Between folk remedies and a "no strings attached" romance, Jesse is beginning to think she's found her own brand of lovesick cure--because there's nothing like a pinch of confidence and a dash of attraction to mend a broken heart.
Comment: Another book that has been in the pile for some time. Having enjoyed the two historical books that precede this one (Marrying Stone and Simple Jess), I was quite curious to see how the contemporary setting would be presented while still featuring the same place and traditions that became familiar to the reader in the other novels.
In this book, several years ahead of the previous ones, we have Jesse Winsloe as protagonist and how she returns to the Ozarks to spend some time with her aunt Will, an old woman very well respected by the community but already frail. Jesse has had a double setback in her life, being laid off and dumped by her fiancé. Now she wants time to regroup, to get over her heartbreak and maybe connect with her roots once more. But in the Ozarks she finds a sick aunt Will and a fascinating PA in the form of Piney Baxley. A lovesick cure by aunt Will beings them to a common ground but in the end, can Jesse find a new future and goals?
I liked this book mostly because of the relationship between aunt Will and Jesse. It's not in your face nor too mushy but it has the right amount of layers needed to make this a strong family story. Yes, this has romance, it has funny scenes but to me what made this really worth it were the emotions displayed and dealt with while the generations talked and improved their family bonds. I have to say some parts were quite emotional, even when it was related to other characters.
I guess this is the strength of the author's work, how little things seem to have major importance just by the way we read about them being part of people's thoughts. Things we don't normally pay attention or think about but are still there, like Jesse and aunt Will talking, or how Piney was as honest and caring with his teenage son. It makes everything to sound so simple...but RL isn't always like this and the book also has less then positive scenes and moments to make this book a balanced one and not too mushy or silly.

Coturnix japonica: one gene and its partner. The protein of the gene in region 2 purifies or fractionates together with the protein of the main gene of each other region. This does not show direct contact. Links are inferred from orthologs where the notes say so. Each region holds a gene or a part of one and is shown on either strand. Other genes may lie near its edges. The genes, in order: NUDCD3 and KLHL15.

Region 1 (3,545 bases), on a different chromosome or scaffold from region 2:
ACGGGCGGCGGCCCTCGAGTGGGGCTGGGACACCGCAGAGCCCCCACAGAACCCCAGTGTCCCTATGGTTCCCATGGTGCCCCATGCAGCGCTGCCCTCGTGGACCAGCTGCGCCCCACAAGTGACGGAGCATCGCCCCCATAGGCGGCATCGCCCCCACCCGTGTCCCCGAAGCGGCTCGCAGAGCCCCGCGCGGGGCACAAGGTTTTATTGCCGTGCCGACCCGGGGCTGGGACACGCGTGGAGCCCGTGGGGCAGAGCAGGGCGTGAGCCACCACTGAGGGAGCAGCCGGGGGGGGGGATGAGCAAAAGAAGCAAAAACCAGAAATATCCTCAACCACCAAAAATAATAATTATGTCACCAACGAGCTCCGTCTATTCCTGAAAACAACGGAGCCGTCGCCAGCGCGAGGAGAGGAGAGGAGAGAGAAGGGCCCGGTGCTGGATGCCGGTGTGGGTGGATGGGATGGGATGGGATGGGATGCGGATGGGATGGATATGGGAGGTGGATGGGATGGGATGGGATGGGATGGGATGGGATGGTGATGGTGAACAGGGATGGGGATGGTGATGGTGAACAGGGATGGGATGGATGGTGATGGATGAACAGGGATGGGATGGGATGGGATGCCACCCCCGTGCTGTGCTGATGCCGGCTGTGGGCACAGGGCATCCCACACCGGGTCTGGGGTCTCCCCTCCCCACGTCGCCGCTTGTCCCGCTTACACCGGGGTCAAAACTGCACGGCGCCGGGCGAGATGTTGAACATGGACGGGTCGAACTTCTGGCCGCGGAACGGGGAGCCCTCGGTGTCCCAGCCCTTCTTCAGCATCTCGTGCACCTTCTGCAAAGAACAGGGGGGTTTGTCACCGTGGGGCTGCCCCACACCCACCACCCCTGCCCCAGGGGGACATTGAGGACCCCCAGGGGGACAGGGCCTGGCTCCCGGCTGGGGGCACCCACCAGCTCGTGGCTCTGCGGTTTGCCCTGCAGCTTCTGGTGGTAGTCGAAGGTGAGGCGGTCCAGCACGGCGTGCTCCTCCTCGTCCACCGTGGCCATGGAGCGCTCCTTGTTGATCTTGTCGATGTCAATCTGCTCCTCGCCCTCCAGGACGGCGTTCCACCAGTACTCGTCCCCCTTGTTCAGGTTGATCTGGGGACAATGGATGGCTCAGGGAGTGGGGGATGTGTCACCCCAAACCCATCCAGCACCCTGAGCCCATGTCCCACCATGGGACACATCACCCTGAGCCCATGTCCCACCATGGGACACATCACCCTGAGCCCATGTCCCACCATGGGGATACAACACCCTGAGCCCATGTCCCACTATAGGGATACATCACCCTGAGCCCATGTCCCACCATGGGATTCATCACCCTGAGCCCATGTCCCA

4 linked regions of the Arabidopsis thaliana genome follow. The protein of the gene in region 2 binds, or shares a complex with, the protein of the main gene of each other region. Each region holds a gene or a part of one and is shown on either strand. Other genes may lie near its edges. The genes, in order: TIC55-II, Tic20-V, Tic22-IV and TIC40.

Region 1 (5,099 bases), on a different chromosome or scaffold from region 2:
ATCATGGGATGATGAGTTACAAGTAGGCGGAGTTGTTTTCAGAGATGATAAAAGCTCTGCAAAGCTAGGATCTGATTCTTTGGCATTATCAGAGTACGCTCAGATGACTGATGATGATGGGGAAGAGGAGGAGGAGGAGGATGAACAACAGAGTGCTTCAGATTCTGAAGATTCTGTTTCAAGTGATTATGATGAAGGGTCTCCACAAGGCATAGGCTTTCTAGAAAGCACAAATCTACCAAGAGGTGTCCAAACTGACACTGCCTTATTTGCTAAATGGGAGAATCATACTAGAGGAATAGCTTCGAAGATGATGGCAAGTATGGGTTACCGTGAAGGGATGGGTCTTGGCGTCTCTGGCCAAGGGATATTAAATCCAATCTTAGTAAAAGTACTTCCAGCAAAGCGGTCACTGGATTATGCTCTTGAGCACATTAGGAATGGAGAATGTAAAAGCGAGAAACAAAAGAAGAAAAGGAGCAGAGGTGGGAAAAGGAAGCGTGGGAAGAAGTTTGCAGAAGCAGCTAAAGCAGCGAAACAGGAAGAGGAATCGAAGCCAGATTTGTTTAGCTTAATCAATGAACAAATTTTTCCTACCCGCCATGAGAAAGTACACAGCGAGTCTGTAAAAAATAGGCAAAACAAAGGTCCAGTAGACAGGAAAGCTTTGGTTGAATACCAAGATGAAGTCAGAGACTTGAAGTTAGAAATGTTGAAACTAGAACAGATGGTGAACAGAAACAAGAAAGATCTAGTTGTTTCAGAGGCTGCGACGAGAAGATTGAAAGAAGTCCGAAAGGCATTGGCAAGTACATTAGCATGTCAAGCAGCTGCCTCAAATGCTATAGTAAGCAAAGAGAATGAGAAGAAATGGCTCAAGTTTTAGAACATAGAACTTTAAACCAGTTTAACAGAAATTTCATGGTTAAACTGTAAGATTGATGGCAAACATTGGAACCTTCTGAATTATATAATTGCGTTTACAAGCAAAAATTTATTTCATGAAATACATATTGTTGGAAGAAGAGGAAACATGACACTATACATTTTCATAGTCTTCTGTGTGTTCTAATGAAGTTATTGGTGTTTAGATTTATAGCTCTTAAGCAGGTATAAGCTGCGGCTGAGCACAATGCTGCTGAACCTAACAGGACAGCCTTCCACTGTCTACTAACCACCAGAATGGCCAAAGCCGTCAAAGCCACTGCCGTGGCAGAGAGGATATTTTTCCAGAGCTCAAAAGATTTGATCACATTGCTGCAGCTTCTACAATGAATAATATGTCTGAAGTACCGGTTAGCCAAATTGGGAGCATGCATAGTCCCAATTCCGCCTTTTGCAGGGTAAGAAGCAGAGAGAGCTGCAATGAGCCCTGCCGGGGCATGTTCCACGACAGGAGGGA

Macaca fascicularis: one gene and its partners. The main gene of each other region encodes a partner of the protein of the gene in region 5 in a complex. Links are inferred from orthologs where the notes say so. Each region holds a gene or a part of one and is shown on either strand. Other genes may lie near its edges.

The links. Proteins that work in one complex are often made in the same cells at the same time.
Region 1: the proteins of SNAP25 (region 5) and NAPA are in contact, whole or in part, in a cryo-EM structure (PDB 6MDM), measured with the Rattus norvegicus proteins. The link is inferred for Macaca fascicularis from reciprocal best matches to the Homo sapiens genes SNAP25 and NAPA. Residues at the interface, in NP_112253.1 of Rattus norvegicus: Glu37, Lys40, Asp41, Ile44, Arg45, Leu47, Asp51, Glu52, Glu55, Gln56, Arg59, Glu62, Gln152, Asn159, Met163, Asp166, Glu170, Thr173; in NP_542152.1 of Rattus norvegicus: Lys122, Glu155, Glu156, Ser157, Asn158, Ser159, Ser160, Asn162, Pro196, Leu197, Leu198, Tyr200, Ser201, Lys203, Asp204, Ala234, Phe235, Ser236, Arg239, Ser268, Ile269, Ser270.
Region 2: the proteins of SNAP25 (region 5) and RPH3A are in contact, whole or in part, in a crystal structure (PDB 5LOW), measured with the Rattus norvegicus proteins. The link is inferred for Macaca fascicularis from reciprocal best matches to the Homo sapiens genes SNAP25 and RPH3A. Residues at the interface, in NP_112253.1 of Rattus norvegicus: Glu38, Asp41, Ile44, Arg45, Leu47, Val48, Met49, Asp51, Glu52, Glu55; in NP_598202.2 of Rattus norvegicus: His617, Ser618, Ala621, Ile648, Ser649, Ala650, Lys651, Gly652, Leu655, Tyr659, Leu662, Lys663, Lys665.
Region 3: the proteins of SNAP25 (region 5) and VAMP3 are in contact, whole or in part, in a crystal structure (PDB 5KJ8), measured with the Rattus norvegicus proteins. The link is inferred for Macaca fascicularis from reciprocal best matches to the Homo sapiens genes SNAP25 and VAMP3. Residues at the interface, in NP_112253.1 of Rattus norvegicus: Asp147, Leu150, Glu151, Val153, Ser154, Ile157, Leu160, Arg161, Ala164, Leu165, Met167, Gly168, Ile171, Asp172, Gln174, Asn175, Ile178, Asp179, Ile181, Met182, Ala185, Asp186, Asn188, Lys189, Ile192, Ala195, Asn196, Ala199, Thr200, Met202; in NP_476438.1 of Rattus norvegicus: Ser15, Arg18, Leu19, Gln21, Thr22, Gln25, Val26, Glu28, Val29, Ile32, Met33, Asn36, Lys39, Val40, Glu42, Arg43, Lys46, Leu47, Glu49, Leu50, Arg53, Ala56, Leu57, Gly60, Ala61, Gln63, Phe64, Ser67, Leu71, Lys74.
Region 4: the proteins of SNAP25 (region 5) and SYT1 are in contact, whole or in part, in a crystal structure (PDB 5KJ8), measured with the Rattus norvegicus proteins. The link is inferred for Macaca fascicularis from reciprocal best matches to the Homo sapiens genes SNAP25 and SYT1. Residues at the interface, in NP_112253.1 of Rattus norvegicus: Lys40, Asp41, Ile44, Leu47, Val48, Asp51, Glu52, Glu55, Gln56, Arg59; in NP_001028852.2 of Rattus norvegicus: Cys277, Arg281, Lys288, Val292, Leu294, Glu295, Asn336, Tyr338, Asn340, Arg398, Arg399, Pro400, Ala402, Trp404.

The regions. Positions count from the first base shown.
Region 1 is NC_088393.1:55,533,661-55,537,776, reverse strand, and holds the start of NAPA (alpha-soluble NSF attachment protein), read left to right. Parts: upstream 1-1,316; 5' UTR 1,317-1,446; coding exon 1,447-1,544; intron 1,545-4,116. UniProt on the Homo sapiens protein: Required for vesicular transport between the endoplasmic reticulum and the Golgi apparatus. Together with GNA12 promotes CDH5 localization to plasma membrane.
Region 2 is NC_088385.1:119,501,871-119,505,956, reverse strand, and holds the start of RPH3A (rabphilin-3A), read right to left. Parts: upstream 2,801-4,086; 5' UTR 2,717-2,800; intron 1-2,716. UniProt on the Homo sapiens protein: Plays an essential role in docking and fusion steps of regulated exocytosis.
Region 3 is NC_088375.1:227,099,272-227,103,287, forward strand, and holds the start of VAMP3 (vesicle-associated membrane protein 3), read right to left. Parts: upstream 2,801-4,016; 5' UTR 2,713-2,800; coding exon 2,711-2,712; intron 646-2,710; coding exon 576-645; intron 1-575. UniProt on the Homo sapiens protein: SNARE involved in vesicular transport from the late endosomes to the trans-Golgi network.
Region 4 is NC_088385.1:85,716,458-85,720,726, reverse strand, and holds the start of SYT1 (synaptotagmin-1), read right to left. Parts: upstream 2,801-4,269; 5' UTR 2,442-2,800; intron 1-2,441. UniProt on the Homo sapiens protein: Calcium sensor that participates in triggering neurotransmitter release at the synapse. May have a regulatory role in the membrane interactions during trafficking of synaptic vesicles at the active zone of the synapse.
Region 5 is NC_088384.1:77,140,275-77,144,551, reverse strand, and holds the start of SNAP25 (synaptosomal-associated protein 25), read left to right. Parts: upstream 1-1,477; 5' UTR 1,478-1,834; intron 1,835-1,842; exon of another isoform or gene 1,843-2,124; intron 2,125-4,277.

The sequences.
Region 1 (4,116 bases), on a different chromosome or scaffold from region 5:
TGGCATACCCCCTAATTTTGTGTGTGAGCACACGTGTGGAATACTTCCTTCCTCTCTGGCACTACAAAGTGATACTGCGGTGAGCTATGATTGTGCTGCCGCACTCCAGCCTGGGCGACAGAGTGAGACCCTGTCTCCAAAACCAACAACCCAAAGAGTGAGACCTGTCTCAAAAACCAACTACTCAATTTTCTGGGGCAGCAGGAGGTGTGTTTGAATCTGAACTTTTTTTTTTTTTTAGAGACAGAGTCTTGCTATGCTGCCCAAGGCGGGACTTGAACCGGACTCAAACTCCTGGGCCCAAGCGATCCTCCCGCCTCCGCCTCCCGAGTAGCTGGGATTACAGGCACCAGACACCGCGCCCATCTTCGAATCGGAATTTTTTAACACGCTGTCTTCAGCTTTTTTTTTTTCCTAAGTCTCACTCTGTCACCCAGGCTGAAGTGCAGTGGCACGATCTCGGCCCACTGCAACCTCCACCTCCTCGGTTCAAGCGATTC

In terms of romance, I kind of liked it. It's not too obvious, it's not the focus but it's done well enough for the reader to consider it an important part of the main couple's presence in the story and the connection necessary for the HEA to happen. The way Jesse and Piney talk about their pasts, their previous relationships and some of their thoughts, it's clear they are a match but I liked it how they were forming a friendship before they decided to become intimate. And even in that regard, things weren't silly sections where they only have sex and that's it. Their relationship is just a part of the plot not the center form which everything revolves around. In a way, I would say this book is closer to the women's fiction side of romance, rather than pure contemporary romance.
Like I said, plenty of emotions in this novel, many difficult situations to think about but at the end of it, I think the author has presented us with interesting topics of debate. It's not easy to think about people we like being sick, or about the choices we must do in key stages in out life when everything seems too much of a challenge, nor is it easy to simply think about the past and the people who lived then, what they went through now that new and younger generations live and have other problems. I often wonder how my grandparent's life really was, did they face the same problems, did they have the same doubts, even if all at a different level?
I believe this is a book to make you think about this sort of stuff, to make you compare the fictional side of things to real life people and how things just change...
All in all, a good book, strong enough romance and side elements. I had a good experience reading this story.